As royals of the same royal family that did this to Ireland, it would be different had they come to apologise for the barbarity of British rule on this island and for the part Queen Victoria – “the Famine Queen” – played in the utter ruin of Ireland during the Great Famine, but they didn’t. Harry and Meaghan came – as British royals – to play the part of international celebrities, stars we were all expected to flock to see. They didn’t seem to notice how empty the streets were, how so few people turned out to welcome them.
More Scots than ever are of the opinion that, so long as Scotland is a member of the British union state, pro-secessionist parties should follow a policy of abstentionism – having our elected MPs refuse to take up their seats in the House of Commons, until we have secured our independence. Yesterday on the blog I made my own position on the Westminster question clear; writing that “we cannot – as a nation – hope for democracy at Westminster.”
Thanks in large part to the way the internet and social media work we have been herded into tribes of opinion, rarely coming face-to-face – or “interfacing” – with people of radically differing opinions. Trends in the development of identity politics have perceptively homogenised our tribal opinions, making us less independent thinkers than subscribers to our chosen tribal groupthink. What this means is that people are increasingly finding themselves pressured into adopting a package of positions so as to conform to the expectations of the collective.
London has every reason to deny it is currently considering the idea. May’s government depends on the support of the DUP, the political representatives of Ulster Loyalists – a community in the province that wants to see no difference between its “country” and the rest of the UK. But the British government has a nasty habit of denying its plans around Brexit. It denied a power grab in Scotland, and we all know what happened then. Denial is a British tactic designed to limit resistance to its plans until they are ready to be rolled out.
What emerged after the re-think hiatus of Scottish unionism was a hard core remnant of British nationalists; they have metamorphosed from pious peddlers of almost believable British lies into hard-nosed defenders of the union, no matter the cost. After this resurrection we found ourselves looking into the blank and pitiless eyes of born again, fundamentalist, extremist British nationalists; people with nothing left but a union jack and a thousand-yard stare.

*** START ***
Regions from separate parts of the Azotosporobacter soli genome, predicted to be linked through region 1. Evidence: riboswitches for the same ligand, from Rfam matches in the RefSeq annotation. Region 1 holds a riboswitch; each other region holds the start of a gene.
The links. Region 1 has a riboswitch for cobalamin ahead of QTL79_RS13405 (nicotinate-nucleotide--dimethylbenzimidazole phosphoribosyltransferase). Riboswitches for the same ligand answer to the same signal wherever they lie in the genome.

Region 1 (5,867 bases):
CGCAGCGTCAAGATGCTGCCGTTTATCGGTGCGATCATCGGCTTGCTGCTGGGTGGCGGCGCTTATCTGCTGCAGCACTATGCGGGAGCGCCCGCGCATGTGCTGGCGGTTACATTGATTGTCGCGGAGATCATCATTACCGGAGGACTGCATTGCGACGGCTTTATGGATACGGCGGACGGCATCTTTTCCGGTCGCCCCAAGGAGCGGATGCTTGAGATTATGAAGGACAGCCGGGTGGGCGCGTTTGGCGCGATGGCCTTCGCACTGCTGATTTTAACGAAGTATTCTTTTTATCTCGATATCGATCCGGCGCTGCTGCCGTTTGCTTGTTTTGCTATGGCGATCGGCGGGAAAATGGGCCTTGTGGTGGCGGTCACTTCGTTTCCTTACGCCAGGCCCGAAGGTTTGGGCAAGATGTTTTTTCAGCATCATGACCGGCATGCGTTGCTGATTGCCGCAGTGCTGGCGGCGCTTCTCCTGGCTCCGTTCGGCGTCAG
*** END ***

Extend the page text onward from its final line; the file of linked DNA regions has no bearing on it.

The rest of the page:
Public discussion and media emphasis since 9/11 (2001), switching racial discourse from diverse racial signifiers to Islam, has been found to bear down heavily upon Muslim women. This essay will examine the use of women and the female body in Islamophobia as it is evidenced primarily in Ireland, critically analysing it through the framework of Said’s Orientalism, the Racial State of Goldberg, and Yuval-Davis’ thesis of women as the reproducers of the nation.
After April 1998, with the signing of the Good Friday Agreement, and at the height of Tony Blair’s New Labour experiment, a window of opportunity opened for the old imperial flag. With “peace” in Ireland and a refreshing post-Conservative era flourishing over Blair’s New Britain, it was felt that the union jack too could be rebranded and sold at home and abroad as the hallmark of brand UK – a neoliberal whitewashed advertising strategy that has been developed through a number of more recent permutations including “Team GB” and “UK OK.”
Brexit is merely the latest development of this ugly racist British nationalism. In the past two decades ethno-nationalism and racism have played a growing part in British politics, forcing both the Conservatives and Labour to lurch to the nationalist right to win support from an entire section of the British public that has had its mind and soul poisoned by a really horrible and bitter angry nationalism. We might even be correct in seeing in Brexit a completion of what was begun in 1982 with the limiting of British citizenship to those “born here.”